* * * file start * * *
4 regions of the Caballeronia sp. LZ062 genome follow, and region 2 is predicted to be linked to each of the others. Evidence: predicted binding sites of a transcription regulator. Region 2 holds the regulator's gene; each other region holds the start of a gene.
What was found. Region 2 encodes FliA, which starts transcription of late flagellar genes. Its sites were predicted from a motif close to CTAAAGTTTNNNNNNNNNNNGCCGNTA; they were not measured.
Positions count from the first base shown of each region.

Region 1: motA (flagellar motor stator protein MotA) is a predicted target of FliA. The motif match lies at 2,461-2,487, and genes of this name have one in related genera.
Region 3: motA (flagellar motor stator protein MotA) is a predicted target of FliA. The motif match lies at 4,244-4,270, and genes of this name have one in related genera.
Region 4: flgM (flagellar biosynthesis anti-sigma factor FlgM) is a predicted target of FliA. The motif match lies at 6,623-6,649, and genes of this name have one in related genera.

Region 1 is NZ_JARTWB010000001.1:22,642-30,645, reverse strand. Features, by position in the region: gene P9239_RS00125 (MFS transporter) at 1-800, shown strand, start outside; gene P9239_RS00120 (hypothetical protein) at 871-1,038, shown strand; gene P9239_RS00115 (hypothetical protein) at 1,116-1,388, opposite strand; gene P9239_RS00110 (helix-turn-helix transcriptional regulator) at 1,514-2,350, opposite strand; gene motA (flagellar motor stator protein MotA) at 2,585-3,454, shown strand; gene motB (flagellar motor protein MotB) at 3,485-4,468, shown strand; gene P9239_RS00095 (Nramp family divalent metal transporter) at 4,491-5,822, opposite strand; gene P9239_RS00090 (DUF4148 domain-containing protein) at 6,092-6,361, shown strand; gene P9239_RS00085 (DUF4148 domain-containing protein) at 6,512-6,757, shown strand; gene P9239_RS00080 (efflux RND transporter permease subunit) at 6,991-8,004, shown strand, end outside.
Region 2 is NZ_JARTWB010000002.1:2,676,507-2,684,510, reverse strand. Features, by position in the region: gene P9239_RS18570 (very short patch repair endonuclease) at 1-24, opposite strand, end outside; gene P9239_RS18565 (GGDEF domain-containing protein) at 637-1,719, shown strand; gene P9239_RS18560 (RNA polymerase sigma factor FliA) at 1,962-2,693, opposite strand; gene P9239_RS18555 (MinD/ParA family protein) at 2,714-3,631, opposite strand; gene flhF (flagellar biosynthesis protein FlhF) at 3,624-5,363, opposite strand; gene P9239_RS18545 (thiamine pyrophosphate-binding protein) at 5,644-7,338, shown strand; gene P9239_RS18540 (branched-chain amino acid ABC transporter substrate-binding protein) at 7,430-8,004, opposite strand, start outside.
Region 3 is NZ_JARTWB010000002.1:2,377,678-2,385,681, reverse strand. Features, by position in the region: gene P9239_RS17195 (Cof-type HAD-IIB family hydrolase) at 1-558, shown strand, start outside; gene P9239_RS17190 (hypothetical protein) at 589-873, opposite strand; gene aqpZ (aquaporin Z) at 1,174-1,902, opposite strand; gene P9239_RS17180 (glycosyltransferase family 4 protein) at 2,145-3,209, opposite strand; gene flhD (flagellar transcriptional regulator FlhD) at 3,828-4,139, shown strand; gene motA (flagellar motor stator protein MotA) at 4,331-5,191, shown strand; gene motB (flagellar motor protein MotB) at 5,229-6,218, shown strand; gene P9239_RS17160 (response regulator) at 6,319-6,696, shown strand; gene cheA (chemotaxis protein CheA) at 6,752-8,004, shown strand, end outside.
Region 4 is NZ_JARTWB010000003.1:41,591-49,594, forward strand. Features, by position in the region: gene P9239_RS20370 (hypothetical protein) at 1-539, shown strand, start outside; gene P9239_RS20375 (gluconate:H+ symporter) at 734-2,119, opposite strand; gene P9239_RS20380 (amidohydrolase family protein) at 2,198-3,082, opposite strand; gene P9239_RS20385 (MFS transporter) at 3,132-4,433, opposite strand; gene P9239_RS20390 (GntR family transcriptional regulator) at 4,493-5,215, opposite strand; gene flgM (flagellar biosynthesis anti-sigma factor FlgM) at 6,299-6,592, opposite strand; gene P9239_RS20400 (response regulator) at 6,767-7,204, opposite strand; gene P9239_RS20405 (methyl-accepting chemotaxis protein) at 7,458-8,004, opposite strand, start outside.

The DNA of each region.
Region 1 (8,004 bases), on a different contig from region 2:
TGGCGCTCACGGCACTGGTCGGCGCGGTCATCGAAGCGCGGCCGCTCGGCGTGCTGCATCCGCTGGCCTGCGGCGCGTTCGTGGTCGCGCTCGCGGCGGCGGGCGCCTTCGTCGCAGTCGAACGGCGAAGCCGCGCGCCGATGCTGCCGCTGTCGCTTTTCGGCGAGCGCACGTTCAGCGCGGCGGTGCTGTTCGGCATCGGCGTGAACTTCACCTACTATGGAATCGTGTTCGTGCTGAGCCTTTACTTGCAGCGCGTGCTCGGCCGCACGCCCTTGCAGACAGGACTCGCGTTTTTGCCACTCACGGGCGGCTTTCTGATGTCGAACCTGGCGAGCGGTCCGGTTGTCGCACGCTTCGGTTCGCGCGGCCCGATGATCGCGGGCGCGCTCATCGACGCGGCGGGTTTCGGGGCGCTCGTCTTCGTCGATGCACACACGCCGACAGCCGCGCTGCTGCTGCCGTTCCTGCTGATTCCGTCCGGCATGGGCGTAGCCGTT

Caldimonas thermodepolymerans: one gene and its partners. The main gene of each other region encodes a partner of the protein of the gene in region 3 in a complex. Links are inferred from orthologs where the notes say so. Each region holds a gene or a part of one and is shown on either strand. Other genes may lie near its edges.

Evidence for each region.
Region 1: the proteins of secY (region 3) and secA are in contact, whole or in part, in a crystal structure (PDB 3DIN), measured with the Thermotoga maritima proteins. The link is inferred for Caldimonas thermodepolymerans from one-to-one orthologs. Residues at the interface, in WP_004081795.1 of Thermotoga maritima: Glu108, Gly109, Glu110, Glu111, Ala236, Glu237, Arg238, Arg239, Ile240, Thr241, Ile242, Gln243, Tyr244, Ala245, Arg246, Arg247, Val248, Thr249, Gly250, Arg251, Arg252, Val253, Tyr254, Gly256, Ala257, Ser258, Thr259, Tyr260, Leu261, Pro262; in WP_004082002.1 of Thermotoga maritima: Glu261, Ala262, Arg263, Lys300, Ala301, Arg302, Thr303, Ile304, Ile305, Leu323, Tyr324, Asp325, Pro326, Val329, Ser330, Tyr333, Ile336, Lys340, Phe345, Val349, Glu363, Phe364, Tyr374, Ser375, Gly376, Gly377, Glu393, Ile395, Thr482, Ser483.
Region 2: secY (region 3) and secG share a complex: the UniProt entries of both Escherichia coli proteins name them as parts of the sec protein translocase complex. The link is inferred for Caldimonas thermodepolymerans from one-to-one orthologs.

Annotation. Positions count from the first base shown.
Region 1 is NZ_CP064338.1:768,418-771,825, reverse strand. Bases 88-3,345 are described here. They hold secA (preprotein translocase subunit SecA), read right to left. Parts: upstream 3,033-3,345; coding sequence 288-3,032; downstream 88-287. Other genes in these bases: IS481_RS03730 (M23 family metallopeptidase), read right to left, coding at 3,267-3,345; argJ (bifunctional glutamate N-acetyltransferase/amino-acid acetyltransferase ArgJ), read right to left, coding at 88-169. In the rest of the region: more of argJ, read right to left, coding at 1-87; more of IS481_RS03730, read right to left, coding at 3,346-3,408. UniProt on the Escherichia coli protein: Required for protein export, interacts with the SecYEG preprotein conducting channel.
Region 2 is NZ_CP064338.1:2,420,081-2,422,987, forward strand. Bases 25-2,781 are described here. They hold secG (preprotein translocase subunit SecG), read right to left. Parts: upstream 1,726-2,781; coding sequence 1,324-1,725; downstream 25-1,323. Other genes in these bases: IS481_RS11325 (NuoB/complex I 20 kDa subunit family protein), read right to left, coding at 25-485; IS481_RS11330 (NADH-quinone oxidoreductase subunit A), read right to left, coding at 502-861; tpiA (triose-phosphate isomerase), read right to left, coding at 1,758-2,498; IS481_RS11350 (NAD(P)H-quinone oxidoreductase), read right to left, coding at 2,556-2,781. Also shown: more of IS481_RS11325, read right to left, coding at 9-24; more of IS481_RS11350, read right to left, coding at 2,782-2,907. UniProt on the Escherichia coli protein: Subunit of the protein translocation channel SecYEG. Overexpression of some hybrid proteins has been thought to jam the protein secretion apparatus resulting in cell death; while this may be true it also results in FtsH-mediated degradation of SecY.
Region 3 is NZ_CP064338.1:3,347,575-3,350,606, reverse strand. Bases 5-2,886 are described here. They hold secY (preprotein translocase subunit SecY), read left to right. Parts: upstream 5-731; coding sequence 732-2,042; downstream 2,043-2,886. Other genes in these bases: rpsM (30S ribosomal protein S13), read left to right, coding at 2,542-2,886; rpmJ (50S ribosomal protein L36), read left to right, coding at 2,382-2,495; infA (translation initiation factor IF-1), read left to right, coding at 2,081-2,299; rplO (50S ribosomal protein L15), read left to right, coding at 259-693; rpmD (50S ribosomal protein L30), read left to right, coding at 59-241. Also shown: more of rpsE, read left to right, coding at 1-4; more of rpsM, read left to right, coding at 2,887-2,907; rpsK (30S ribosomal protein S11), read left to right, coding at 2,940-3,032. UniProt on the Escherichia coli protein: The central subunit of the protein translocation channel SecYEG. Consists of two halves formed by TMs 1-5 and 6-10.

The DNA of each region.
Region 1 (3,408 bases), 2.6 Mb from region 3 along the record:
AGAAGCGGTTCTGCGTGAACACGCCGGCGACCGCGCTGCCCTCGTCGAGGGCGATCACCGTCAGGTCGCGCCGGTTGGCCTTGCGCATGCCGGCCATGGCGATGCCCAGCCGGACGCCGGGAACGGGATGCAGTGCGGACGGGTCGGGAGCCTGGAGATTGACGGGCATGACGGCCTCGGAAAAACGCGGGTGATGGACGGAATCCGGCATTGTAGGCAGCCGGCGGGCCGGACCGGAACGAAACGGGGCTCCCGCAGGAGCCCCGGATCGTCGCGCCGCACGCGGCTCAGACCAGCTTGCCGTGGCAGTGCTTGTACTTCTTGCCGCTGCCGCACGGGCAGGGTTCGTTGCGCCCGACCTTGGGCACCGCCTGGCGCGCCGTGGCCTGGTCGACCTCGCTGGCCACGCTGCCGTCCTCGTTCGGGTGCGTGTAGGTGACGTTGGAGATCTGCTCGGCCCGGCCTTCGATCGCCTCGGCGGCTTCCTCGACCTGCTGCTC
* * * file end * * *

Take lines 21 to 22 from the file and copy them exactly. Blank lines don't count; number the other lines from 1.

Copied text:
Region 3 is NZ_CP064338.1:3,347,575-3,350,606, reverse strand. Bases 5-2,886 are described here. They hold secY (preprotein translocase subunit SecY), read left to right. Parts: upstream 5-731; coding sequence 732-2,042; downstream 2,043-2,886. Other genes in these bases: rpsM (30S ribosomal protein S13), read left to right, coding at 2,542-2,886; rpmJ (50S ribosomal protein L36), read left to right, coding at 2,382-2,495; infA (translation initiation factor IF-1), read left to right, coding at 2,081-2,299; rplO (50S ribosomal protein L15), read left to right, coding at 259-693; rpmD (50S ribosomal protein L30), read left to right, coding at 59-241. Also shown: more of rpsE, read left to right, coding at 1-4; more of rpsM, read left to right, coding at 2,887-2,907; rpsK (30S ribosomal protein S11), read left to right, coding at 2,940-3,032. UniProt on the Escherichia coli protein: The central subunit of the protein translocation channel SecYEG. Consists of two halves formed by TMs 1-5 and 6-10.

The DNA of each region.